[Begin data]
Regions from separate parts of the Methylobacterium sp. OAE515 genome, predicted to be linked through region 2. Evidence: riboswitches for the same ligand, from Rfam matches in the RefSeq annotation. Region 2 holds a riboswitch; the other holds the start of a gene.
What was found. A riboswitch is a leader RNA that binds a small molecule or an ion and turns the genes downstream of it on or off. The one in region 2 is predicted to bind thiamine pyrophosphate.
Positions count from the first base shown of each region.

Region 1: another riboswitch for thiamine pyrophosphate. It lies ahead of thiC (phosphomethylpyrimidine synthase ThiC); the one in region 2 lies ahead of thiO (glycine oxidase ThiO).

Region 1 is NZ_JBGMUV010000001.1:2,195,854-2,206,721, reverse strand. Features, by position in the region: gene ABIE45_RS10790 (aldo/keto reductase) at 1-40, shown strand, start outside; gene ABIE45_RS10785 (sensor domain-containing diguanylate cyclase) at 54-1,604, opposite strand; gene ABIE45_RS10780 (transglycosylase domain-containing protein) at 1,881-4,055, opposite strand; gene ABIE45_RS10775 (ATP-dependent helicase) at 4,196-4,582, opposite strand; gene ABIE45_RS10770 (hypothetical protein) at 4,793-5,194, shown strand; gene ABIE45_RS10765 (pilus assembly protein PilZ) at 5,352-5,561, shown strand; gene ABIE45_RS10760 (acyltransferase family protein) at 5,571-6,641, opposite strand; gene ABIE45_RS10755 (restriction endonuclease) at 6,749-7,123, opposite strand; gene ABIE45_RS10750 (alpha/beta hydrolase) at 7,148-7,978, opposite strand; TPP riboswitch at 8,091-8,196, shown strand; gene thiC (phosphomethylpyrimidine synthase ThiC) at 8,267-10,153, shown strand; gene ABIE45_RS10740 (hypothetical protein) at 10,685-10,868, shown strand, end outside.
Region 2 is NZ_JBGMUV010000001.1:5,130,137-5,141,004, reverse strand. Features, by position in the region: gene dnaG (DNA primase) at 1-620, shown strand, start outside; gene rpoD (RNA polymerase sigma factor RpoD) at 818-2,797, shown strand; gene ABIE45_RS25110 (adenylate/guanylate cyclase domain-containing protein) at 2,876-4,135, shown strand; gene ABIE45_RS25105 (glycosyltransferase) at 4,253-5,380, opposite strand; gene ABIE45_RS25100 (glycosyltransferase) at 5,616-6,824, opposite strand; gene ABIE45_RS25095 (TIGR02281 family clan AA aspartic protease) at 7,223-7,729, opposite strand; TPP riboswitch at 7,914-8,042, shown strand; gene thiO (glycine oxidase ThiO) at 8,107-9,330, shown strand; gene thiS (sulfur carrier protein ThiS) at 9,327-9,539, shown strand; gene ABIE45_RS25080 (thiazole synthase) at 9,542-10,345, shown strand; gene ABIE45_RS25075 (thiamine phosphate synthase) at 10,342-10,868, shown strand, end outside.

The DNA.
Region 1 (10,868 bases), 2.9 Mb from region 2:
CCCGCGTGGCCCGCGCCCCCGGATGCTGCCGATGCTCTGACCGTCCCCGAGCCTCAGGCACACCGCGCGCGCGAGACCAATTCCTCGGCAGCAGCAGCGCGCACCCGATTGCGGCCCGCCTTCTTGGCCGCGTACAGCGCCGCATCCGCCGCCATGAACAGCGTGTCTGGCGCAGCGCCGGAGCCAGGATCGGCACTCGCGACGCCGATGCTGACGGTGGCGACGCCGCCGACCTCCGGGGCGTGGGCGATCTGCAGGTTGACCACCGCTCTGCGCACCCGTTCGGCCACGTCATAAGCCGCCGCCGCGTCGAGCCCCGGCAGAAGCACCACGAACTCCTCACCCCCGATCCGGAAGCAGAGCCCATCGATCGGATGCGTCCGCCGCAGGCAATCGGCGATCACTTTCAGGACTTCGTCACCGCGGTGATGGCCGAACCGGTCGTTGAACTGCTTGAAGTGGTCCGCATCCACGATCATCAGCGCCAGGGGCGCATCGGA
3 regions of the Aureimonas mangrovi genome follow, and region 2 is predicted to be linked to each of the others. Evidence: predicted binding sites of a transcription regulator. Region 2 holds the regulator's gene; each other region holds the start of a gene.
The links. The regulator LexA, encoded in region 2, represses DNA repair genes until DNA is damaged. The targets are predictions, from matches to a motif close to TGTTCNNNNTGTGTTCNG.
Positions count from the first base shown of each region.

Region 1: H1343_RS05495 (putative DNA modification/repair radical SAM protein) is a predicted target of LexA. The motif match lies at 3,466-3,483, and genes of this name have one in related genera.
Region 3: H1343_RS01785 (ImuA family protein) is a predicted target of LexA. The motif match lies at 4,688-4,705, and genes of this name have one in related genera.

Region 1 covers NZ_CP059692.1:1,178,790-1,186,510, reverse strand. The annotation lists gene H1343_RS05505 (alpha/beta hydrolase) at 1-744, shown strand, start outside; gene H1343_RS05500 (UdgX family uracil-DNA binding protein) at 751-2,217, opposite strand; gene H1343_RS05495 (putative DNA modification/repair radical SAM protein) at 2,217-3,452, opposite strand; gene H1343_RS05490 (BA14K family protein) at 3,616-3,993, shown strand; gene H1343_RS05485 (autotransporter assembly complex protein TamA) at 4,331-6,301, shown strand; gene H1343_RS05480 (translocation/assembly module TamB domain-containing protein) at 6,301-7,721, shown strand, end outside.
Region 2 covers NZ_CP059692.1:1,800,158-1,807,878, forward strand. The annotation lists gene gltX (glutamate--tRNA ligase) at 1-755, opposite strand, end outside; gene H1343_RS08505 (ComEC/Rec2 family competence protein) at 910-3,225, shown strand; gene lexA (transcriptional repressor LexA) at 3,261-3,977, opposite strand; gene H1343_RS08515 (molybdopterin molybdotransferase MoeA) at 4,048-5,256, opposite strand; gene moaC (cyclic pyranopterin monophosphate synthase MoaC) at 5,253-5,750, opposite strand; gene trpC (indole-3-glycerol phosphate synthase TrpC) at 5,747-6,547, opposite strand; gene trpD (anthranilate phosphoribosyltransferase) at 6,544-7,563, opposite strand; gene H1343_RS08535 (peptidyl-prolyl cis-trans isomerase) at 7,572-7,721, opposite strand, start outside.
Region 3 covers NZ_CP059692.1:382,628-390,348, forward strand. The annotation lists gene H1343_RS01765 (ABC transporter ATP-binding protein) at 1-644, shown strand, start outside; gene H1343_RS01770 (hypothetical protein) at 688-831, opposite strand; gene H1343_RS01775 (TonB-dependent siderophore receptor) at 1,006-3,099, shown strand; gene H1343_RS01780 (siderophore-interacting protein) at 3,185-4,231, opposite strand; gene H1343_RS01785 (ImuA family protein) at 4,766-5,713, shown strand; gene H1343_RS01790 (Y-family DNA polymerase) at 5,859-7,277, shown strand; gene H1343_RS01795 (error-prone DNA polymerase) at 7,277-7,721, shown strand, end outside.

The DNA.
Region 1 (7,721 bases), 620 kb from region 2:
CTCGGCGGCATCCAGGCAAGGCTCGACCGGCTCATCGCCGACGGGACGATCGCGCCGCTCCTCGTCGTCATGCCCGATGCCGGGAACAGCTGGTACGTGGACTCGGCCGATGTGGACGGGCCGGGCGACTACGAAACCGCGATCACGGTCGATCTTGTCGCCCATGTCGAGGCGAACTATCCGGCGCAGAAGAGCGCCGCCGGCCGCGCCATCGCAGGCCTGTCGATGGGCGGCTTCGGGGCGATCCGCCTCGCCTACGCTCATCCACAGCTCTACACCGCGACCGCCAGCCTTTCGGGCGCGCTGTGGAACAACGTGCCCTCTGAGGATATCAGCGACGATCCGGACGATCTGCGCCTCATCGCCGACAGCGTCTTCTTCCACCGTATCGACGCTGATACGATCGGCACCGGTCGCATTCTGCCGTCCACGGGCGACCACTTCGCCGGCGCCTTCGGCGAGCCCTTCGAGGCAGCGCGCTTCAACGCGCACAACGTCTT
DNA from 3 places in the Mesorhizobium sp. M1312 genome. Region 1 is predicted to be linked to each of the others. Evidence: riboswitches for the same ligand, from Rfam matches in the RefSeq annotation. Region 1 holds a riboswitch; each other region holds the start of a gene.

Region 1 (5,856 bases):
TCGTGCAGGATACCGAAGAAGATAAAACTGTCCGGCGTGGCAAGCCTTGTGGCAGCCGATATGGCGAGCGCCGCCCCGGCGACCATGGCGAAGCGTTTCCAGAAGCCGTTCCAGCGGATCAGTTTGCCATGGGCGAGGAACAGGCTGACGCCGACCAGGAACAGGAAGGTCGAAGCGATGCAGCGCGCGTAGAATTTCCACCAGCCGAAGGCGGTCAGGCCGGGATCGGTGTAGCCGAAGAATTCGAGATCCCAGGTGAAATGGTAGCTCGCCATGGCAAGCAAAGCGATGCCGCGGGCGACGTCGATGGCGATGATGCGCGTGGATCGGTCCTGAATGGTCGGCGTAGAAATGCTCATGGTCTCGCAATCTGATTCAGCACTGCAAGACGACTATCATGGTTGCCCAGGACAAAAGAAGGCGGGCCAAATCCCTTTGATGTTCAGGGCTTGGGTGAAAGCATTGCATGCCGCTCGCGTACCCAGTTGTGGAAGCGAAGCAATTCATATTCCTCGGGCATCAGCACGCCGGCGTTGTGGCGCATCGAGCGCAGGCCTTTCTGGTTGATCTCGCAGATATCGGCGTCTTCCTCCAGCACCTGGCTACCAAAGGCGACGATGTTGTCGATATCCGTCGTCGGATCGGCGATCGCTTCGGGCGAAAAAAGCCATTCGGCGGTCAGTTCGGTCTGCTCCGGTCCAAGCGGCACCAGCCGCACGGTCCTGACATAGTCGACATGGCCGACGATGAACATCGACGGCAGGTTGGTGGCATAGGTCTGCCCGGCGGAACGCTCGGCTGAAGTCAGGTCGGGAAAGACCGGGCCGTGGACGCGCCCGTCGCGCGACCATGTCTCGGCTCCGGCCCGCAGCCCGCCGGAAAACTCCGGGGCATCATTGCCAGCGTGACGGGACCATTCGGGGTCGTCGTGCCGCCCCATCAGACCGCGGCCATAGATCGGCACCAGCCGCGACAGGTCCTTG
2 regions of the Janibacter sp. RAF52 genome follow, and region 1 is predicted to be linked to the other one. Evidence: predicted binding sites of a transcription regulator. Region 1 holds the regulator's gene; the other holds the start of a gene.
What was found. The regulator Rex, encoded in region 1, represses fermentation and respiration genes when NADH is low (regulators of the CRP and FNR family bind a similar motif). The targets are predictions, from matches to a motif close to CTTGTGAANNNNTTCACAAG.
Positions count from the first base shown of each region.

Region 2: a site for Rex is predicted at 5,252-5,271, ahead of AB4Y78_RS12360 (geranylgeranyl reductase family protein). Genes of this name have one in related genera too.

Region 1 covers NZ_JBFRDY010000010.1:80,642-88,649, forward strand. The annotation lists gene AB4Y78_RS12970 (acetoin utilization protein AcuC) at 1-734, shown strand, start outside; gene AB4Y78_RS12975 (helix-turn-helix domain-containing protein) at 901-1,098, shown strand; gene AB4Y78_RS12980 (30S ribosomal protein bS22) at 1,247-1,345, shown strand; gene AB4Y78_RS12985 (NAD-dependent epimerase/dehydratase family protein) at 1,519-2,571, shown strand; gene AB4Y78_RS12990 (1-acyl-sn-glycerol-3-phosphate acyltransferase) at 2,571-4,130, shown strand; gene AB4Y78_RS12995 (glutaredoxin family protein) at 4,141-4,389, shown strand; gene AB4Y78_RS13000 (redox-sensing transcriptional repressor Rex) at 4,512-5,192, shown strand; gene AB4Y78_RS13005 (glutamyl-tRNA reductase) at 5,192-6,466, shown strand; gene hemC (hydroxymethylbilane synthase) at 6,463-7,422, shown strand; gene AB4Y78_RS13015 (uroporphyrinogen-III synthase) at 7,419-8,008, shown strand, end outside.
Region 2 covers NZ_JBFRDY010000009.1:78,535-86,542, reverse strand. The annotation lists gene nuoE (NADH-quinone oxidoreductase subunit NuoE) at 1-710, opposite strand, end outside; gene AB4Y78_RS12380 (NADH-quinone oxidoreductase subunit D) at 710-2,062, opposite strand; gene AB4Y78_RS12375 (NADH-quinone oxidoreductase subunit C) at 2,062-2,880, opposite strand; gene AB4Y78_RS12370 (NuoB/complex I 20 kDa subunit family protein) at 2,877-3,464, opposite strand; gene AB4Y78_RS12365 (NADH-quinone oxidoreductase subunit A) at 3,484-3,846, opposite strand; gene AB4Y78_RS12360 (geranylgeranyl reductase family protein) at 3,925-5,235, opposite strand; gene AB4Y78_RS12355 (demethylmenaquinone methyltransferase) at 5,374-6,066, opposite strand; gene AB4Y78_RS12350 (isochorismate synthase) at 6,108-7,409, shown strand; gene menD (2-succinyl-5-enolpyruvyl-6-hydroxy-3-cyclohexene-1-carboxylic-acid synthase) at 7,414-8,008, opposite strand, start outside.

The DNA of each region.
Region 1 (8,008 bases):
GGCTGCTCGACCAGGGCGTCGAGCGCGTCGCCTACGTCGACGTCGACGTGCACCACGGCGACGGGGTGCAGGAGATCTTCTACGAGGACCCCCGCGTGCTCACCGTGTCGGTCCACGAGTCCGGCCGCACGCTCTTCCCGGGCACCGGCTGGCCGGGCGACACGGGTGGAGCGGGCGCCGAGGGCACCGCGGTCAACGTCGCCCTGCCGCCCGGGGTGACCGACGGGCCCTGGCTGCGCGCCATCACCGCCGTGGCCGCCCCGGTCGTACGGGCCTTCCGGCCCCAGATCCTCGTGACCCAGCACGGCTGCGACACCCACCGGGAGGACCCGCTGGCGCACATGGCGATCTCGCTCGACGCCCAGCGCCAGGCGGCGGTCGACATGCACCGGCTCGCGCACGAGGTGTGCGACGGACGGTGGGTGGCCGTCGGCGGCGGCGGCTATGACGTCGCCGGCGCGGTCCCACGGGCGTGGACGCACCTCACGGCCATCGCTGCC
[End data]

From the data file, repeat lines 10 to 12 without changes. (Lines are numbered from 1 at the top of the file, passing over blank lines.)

3 regions of the Aureimonas mangrovi genome follow, and region 2 is predicted to be linked to each of the others. Evidence: predicted binding sites of a transcription regulator. Region 2 holds the regulator's gene; each other region holds the start of a gene.
The links. The regulator LexA, encoded in region 2, represses DNA repair genes until DNA is damaged. The targets are predictions, from matches to a motif close to TGTTCNNNNTGTGTTCNG.
Positions count from the first base shown of each region.